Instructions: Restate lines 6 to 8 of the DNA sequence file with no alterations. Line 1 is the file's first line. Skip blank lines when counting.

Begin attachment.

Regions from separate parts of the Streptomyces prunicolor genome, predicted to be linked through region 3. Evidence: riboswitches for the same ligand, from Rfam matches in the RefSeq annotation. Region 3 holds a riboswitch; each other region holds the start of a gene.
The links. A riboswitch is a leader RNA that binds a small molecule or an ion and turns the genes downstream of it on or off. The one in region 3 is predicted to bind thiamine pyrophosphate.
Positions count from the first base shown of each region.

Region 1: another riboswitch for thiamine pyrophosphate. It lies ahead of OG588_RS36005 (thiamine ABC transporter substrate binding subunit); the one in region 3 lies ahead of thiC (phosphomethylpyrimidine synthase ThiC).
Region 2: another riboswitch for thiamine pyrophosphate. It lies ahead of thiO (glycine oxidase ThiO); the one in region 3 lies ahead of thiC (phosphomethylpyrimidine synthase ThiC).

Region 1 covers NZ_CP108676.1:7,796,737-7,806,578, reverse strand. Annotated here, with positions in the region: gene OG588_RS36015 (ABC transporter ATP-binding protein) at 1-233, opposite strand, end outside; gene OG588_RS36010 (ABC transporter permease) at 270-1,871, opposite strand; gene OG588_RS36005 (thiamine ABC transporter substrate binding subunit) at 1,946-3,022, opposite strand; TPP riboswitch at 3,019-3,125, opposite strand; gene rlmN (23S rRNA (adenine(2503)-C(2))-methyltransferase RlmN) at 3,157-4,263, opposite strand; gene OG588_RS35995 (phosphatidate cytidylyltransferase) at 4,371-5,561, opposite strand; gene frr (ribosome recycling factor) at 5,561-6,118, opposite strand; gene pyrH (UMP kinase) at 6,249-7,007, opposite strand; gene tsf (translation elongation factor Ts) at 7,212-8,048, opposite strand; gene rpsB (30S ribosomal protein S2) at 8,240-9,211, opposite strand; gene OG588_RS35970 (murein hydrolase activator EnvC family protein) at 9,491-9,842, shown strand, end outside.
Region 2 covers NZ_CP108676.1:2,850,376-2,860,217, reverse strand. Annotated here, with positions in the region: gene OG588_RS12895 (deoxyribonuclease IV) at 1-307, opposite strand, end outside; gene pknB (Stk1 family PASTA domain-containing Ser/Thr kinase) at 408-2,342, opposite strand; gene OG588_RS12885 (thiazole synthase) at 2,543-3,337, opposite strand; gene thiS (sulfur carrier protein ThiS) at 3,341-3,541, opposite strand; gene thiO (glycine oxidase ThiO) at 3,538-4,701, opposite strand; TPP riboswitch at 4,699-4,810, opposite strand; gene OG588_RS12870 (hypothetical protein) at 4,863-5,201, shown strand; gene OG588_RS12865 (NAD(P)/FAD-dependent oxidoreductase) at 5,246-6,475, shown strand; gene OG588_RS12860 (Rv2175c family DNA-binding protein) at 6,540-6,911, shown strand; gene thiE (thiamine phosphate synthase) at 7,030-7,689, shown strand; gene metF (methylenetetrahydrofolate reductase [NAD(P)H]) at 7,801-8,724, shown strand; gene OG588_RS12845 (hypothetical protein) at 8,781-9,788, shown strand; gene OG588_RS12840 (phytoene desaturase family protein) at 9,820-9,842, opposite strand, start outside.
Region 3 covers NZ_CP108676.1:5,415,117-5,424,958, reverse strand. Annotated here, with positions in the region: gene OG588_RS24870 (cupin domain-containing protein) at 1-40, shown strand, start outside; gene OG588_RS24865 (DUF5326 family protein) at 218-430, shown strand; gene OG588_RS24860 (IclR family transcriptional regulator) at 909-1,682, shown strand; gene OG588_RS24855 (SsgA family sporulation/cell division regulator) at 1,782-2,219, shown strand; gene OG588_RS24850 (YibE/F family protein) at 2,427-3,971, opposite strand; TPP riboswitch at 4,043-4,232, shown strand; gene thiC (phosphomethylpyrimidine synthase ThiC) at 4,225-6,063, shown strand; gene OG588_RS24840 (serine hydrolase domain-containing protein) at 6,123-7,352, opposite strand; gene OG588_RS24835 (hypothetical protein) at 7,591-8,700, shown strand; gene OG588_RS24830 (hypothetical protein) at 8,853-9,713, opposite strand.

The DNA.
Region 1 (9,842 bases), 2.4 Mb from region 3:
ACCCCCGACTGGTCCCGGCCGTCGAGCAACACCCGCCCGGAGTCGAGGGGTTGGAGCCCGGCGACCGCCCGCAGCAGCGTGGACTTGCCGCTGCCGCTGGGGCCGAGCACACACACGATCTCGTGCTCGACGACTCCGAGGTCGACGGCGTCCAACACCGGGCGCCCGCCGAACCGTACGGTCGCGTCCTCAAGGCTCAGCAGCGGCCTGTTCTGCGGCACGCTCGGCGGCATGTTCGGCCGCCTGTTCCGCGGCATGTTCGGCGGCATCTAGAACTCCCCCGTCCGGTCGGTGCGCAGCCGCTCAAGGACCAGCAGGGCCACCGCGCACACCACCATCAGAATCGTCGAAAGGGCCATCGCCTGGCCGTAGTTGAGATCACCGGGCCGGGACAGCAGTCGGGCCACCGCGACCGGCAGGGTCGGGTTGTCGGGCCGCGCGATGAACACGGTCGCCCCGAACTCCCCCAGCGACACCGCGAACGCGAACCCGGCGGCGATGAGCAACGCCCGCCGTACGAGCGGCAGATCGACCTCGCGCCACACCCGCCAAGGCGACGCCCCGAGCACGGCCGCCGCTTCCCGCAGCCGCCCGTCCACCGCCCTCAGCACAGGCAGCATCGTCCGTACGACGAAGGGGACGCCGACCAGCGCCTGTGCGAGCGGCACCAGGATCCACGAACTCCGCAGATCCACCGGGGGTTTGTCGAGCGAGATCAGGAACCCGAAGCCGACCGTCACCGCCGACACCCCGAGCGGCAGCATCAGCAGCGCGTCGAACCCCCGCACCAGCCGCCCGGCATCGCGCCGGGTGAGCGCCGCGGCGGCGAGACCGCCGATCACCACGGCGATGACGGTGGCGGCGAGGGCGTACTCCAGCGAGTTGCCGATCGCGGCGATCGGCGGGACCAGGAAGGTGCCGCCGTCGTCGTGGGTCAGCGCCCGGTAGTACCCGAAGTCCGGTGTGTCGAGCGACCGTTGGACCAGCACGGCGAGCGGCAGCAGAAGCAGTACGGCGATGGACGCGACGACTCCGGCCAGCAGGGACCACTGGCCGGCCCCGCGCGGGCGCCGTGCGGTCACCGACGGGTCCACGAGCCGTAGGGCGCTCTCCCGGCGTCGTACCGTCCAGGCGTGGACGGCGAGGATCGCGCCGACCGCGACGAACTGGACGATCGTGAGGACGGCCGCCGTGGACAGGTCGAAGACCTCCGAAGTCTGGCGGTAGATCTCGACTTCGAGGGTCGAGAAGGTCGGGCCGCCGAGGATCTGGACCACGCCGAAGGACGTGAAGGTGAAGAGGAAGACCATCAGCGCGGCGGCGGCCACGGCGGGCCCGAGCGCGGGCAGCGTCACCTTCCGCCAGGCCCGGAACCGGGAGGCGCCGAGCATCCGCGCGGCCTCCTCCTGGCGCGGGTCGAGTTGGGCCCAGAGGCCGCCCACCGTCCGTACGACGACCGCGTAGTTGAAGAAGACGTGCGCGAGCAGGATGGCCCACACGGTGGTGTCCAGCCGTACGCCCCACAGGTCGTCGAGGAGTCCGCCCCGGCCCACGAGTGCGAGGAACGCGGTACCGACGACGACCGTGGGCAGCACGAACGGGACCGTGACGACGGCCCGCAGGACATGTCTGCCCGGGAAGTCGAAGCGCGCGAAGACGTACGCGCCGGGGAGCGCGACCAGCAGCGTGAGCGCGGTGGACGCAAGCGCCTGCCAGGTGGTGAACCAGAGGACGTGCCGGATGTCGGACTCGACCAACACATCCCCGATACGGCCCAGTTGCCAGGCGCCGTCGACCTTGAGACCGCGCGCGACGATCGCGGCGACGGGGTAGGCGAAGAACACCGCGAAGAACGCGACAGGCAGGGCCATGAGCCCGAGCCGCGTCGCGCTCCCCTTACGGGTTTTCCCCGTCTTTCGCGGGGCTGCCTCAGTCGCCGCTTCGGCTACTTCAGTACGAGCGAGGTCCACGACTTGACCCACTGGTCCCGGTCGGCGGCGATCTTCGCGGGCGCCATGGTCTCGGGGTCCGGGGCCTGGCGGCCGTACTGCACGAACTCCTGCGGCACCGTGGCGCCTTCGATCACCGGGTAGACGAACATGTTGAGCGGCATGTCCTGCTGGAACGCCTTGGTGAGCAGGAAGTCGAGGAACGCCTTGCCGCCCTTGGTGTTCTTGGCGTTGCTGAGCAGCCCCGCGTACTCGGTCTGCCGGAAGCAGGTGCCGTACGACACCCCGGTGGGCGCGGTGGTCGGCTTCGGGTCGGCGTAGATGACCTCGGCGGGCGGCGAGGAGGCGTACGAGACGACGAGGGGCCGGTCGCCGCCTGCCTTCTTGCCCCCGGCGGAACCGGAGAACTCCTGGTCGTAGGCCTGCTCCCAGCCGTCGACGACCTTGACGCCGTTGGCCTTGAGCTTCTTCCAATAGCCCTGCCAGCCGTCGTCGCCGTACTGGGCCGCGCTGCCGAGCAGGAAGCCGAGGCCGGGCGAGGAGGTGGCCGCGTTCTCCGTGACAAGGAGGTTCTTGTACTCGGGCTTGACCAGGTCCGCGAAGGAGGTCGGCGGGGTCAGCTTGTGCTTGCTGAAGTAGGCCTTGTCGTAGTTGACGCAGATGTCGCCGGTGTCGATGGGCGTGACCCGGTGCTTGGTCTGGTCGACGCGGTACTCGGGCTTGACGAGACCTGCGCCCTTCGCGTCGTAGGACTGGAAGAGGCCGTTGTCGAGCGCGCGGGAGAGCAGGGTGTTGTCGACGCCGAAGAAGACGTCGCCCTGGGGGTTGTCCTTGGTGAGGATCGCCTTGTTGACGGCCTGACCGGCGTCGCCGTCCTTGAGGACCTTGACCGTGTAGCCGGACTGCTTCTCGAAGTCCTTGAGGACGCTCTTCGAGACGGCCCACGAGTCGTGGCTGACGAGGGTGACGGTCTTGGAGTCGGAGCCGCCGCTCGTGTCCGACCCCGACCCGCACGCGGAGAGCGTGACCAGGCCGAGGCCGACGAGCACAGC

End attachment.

Region 1 covers NZ_CP108676.1:7,796,737-7,806,578, reverse strand. Annotated here, with positions in the region: gene OG588_RS36015 (ABC transporter ATP-binding protein) at 1-233, opposite strand, end outside; gene OG588_RS36010 (ABC transporter permease) at 270-1,871, opposite strand; gene OG588_RS36005 (thiamine ABC transporter substrate binding subunit) at 1,946-3,022, opposite strand; TPP riboswitch at 3,019-3,125, opposite strand; gene rlmN (23S rRNA (adenine(2503)-C(2))-methyltransferase RlmN) at 3,157-4,263, opposite strand; gene OG588_RS35995 (phosphatidate cytidylyltransferase) at 4,371-5,561, opposite strand; gene frr (ribosome recycling factor) at 5,561-6,118, opposite strand; gene pyrH (UMP kinase) at 6,249-7,007, opposite strand; gene tsf (translation elongation factor Ts) at 7,212-8,048, opposite strand; gene rpsB (30S ribosomal protein S2) at 8,240-9,211, opposite strand; gene OG588_RS35970 (murein hydrolase activator EnvC family protein) at 9,491-9,842, shown strand, end outside.
Region 2 covers NZ_CP108676.1:2,850,376-2,860,217, reverse strand. Annotated here, with positions in the region: gene OG588_RS12895 (deoxyribonuclease IV) at 1-307, opposite strand, end outside; gene pknB (Stk1 family PASTA domain-containing Ser/Thr kinase) at 408-2,342, opposite strand; gene OG588_RS12885 (thiazole synthase) at 2,543-3,337, opposite strand; gene thiS (sulfur carrier protein ThiS) at 3,341-3,541, opposite strand; gene thiO (glycine oxidase ThiO) at 3,538-4,701, opposite strand; TPP riboswitch at 4,699-4,810, opposite strand; gene OG588_RS12870 (hypothetical protein) at 4,863-5,201, shown strand; gene OG588_RS12865 (NAD(P)/FAD-dependent oxidoreductase) at 5,246-6,475, shown strand; gene OG588_RS12860 (Rv2175c family DNA-binding protein) at 6,540-6,911, shown strand; gene thiE (thiamine phosphate synthase) at 7,030-7,689, shown strand; gene metF (methylenetetrahydrofolate reductase [NAD(P)H]) at 7,801-8,724, shown strand; gene OG588_RS12845 (hypothetical protein) at 8,781-9,788, shown strand; gene OG588_RS12840 (phytoene desaturase family protein) at 9,820-9,842, opposite strand, start outside.
Region 3 covers NZ_CP108676.1:5,415,117-5,424,958, reverse strand. Annotated here, with positions in the region: gene OG588_RS24870 (cupin domain-containing protein) at 1-40, shown strand, start outside; gene OG588_RS24865 (DUF5326 family protein) at 218-430, shown strand; gene OG588_RS24860 (IclR family transcriptional regulator) at 909-1,682, shown strand; gene OG588_RS24855 (SsgA family sporulation/cell division regulator) at 1,782-2,219, shown strand; gene OG588_RS24850 (YibE/F family protein) at 2,427-3,971, opposite strand; TPP riboswitch at 4,043-4,232, shown strand; gene thiC (phosphomethylpyrimidine synthase ThiC) at 4,225-6,063, shown strand; gene OG588_RS24840 (serine hydrolase domain-containing protein) at 6,123-7,352, opposite strand; gene OG588_RS24835 (hypothetical protein) at 7,591-8,700, shown strand; gene OG588_RS24830 (hypothetical protein) at 8,853-9,713, opposite strand.